Do What You Love

“Do what you love and you’ll never work another day in your life.”

That familiar quote has been attributed to everyone from Confucius to Mark Twain to Mark Anthony. I don’t know if any of those three actually said it or if it was someone else. What I do know is that whoever said it was wrong.

I always wanted to be a writer. I wrote my first “novel” at age seven when I stapled a stack of paper together and penciled “Life With Sam, The Great Ape,” inspired by documentaries about Dian Fossey and Jane Goodall. A couple of years later my parents bought me a mimeograph machine when I decided journalism was my calling and I was going to produce my own neighborhood newspaper.

Over the years more writing followed. Journals and diaries, stories — long and short, terrible poetry, and stints on school papers and yearbook committees. I had other hobbies and interests, but the writing was always there.

And then, like Robert Frost, I stood where two roads diverged and I – I took the one more traveled by, and that made all the difference. Yes, rather than taking the rougher, tumble-down creative road of the writer, I was lured by the siren song of a steady paycheck and company benefits. I became a cog in the perpetually moving machinery of Corporate America.

Foolishly, I thought corporating would be my side-gig, the way actors work as waiters to make their money. But in an ironic twist, I was good at being a cog. I was recognized, I was promoted, I made more money. Yadda, yadda, yadda, years flew by, and I woke up one day to discover I was trapped like a rat in a cubical maze. I panicked, I had to get out.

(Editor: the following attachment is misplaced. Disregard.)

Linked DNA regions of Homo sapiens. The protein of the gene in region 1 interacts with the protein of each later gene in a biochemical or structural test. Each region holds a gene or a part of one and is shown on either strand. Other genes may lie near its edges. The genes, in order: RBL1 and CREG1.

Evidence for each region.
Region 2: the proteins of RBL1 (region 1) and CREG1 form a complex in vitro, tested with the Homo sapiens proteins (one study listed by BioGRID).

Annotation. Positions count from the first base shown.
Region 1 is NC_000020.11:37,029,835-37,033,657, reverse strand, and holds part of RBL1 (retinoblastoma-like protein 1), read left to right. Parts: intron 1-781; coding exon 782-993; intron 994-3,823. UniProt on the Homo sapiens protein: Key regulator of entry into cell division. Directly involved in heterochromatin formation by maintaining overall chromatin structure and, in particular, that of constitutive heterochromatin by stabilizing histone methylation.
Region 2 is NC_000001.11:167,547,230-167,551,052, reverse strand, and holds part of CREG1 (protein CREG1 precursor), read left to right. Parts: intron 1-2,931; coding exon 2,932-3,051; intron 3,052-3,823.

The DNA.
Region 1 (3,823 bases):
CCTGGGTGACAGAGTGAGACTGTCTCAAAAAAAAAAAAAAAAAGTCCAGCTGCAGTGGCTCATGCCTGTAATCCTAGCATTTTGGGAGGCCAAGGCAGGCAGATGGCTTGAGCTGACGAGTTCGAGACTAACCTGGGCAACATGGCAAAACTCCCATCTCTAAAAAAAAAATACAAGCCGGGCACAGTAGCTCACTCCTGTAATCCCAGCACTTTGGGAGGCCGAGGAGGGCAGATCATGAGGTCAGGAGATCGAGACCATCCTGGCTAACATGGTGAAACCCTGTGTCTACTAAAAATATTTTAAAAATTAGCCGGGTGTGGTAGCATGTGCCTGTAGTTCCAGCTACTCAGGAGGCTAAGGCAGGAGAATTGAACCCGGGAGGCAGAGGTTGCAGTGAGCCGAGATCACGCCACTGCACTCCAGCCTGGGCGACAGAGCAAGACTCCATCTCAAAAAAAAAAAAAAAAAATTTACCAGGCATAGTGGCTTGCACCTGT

I didn’t make a dramatic exit or announcement about how I was going to go live barefoot in the woods with just my notebook and a pen, and not return until I completed my masterpiece. Instead, I conveniently wrecked my car and shattered my ankle, which took me out of the game for a couple of months. Then I just sort of arranged not to go back. It was all pretty unexciting for such a life-altering transition.

So the big question: Now that I’m doing what I love, is life a breeze? Am I just footloose and fancy freelancing?

I have never worked harder in my life! It’s a non-stop gig. And that doesn’t mean I’m turning away clients because I’m so overloaded with actual work. A huge part of work as a freelancer is trying to find work. I spend hours scouring the job sites, tweaking my various profiles, applying for jobs and messaging with potential clients. And that’s all in addition to the to the real work that I have to do. I still have my current deadlines to meet while I’m trying to snag the next job. It’s kind of a work-work balance.

If you’re expecting the next line to be “But it doesn’t feel like work, because I love it!” Keep waiting. It feels exactly like work. Because it is work. It’s freelance work. But — of course, there’s a “but” — it’s satisfying in a way that being a cog never was.

This is my work. There’s no team. There’s no company. There are no other departments. I am solely responsible for the content and quality of what I produce. If I succeed, it’s all me. And if I don’t, well, that’s on me, too. It’s scary, but it’s also hugely rewarding. And if it means being available eighteen hours a day, seven days a week, then that’s what it takes.

Because when you do what you love, you’re willing to work harder than you ever have for it.

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